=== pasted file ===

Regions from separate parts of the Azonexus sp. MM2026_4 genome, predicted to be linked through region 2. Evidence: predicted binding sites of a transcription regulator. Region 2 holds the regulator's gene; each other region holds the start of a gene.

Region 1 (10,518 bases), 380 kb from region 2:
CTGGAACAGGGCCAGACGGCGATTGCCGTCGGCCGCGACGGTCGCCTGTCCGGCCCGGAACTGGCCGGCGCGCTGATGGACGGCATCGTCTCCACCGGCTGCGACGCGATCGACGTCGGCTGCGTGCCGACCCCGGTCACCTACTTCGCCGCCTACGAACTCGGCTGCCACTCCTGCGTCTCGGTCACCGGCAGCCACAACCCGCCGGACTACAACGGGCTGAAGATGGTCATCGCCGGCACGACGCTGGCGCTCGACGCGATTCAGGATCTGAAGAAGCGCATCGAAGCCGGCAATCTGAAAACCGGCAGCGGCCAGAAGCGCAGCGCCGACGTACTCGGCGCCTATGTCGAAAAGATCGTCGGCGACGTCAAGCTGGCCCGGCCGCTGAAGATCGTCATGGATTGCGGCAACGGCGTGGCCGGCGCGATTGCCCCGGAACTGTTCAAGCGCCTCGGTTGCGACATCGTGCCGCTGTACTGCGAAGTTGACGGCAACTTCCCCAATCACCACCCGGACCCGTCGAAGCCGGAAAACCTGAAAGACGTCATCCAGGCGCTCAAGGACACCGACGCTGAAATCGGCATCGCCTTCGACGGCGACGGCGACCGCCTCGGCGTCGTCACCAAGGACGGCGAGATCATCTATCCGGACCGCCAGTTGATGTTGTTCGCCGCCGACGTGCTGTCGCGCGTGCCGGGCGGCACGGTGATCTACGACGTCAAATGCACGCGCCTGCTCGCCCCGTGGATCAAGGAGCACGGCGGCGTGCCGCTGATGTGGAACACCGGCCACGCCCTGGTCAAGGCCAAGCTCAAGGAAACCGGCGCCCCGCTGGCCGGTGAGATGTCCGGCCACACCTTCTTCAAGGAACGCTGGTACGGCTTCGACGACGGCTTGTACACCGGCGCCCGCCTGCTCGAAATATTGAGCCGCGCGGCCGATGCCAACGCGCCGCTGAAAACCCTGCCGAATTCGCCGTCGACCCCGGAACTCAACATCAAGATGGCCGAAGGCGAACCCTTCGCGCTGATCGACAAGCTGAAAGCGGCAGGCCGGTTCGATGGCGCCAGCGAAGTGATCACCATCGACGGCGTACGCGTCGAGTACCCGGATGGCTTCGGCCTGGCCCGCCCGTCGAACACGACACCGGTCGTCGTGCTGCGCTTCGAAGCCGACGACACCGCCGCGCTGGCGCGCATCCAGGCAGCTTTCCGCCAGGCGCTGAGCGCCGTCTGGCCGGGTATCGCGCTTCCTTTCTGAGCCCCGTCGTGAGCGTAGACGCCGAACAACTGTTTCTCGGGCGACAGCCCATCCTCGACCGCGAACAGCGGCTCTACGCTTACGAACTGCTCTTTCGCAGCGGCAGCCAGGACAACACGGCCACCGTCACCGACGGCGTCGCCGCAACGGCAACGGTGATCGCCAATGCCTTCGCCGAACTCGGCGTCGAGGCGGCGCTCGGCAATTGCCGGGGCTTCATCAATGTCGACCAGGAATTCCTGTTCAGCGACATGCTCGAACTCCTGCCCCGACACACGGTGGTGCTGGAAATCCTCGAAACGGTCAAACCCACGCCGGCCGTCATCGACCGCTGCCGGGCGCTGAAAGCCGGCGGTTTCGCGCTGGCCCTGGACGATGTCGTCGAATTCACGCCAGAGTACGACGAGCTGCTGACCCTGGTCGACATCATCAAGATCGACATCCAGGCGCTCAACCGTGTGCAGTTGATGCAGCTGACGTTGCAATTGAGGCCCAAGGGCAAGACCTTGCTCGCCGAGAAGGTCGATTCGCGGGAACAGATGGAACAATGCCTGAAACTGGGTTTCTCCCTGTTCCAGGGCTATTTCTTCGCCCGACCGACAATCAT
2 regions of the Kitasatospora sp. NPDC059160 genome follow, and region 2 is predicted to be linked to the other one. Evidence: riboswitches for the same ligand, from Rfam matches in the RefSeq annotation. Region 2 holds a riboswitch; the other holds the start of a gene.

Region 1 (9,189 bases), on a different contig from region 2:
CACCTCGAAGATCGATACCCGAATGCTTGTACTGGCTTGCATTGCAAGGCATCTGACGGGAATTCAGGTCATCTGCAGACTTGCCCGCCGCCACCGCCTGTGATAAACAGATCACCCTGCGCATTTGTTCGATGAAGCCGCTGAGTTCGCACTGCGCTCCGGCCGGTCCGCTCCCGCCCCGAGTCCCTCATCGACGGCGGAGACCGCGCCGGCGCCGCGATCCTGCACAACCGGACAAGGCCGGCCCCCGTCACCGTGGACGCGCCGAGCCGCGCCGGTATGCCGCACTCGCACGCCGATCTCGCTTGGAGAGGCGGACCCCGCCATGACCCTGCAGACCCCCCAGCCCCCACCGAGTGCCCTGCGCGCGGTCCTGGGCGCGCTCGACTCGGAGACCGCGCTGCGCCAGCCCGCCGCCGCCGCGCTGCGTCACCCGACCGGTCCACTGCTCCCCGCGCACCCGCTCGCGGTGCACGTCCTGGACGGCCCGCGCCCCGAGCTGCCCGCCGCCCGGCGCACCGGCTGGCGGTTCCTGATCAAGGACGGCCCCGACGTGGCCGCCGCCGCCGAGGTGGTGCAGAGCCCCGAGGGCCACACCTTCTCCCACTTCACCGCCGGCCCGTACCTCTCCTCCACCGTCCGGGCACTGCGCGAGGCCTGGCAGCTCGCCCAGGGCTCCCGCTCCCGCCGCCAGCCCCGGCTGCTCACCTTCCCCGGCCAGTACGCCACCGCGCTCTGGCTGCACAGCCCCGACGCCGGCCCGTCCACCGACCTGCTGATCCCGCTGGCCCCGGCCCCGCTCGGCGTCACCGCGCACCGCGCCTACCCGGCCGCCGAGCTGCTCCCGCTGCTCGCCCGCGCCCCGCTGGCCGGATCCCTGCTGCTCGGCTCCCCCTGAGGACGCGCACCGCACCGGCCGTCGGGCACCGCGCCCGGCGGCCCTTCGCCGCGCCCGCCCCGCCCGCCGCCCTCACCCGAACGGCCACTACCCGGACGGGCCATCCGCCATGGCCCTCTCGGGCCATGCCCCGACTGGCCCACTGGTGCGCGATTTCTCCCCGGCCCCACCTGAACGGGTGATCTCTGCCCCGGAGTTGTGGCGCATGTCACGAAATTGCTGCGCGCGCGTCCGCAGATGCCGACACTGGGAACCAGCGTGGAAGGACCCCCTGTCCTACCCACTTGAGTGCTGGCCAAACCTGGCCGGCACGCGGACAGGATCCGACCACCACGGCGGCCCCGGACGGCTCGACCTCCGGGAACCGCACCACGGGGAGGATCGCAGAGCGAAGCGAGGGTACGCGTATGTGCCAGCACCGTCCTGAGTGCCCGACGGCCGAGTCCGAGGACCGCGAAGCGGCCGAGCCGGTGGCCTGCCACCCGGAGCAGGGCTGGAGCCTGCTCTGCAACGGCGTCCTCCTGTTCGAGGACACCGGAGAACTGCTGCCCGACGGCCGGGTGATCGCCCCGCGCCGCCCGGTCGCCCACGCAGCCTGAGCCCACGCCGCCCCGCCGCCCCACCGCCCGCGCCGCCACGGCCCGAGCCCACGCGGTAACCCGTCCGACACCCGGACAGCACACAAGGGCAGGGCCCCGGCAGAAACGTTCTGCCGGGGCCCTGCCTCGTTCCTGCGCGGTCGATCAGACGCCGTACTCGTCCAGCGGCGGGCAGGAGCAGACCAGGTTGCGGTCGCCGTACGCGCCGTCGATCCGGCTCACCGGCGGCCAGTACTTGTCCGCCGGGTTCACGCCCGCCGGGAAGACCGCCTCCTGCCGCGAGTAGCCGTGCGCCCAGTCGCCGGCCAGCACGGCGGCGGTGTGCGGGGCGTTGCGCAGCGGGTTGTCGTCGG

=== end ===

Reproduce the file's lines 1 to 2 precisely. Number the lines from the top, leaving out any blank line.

Regions from separate parts of the Azonexus sp. MM2026_4 genome, predicted to be linked through region 2. Evidence: predicted binding sites of a transcription regulator. Region 2 holds the regulator's gene; each other region holds the start of a gene.

Region 1 (10,518 bases), 380 kb from region 2: